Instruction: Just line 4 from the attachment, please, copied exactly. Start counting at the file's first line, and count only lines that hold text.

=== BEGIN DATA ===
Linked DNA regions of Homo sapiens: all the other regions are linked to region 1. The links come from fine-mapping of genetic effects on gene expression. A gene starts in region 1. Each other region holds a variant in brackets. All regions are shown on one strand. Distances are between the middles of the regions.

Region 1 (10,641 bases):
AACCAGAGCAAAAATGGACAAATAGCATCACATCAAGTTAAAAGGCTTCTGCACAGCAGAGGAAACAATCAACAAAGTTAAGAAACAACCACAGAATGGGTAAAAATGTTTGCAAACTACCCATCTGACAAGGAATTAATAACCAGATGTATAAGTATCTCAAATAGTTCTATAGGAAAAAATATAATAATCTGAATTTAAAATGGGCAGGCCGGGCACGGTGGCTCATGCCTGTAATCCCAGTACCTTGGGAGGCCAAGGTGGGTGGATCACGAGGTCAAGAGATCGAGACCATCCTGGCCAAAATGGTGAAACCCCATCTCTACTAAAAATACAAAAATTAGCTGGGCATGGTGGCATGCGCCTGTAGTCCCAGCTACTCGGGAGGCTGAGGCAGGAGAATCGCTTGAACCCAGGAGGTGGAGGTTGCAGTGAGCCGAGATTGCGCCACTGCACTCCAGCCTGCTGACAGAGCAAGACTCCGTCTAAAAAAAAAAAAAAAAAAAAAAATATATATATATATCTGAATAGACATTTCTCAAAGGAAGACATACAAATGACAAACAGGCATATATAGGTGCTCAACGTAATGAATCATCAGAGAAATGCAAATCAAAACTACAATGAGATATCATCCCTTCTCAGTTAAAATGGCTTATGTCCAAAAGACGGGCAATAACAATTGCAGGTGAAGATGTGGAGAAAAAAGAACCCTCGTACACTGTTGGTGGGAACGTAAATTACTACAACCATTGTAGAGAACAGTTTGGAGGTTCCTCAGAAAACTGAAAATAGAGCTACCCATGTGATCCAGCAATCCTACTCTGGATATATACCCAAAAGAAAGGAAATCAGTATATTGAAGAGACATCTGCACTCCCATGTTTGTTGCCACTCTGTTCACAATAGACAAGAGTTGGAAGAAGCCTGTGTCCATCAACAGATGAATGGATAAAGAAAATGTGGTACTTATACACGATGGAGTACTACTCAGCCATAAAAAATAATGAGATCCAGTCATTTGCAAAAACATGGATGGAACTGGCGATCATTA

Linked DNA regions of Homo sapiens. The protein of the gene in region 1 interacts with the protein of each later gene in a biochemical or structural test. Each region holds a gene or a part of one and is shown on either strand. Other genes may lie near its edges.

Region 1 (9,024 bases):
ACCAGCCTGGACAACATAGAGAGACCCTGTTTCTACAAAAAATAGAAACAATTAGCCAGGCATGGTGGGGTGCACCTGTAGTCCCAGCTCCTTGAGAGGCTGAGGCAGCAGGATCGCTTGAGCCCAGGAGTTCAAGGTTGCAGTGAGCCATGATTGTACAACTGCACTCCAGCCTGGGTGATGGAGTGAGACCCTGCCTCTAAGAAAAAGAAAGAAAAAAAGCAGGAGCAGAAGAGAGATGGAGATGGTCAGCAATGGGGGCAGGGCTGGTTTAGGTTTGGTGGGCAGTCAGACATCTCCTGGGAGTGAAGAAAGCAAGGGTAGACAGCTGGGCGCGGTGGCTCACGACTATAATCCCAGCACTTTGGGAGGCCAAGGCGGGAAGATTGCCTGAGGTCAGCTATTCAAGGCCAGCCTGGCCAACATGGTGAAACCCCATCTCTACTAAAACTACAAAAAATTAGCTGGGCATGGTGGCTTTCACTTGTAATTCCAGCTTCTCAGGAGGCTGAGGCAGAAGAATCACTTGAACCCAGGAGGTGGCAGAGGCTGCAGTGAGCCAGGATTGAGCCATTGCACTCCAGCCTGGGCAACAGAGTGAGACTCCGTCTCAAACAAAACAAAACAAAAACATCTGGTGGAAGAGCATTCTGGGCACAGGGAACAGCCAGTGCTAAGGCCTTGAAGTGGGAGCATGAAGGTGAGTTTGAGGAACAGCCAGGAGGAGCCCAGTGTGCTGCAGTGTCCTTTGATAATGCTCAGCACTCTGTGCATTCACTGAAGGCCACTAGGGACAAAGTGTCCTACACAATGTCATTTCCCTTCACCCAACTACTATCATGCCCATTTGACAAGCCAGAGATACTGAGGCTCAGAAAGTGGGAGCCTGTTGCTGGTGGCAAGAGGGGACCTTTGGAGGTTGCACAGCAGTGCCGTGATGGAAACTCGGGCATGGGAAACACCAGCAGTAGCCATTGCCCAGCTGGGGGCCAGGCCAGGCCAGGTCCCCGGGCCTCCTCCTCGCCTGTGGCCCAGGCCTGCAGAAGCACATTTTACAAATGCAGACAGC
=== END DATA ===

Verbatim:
Linked DNA regions of Homo sapiens. The protein of the gene in region 1 interacts with the protein of each later gene in a biochemical or structural test. Each region holds a gene or a part of one and is shown on either strand. Other genes may lie near its edges.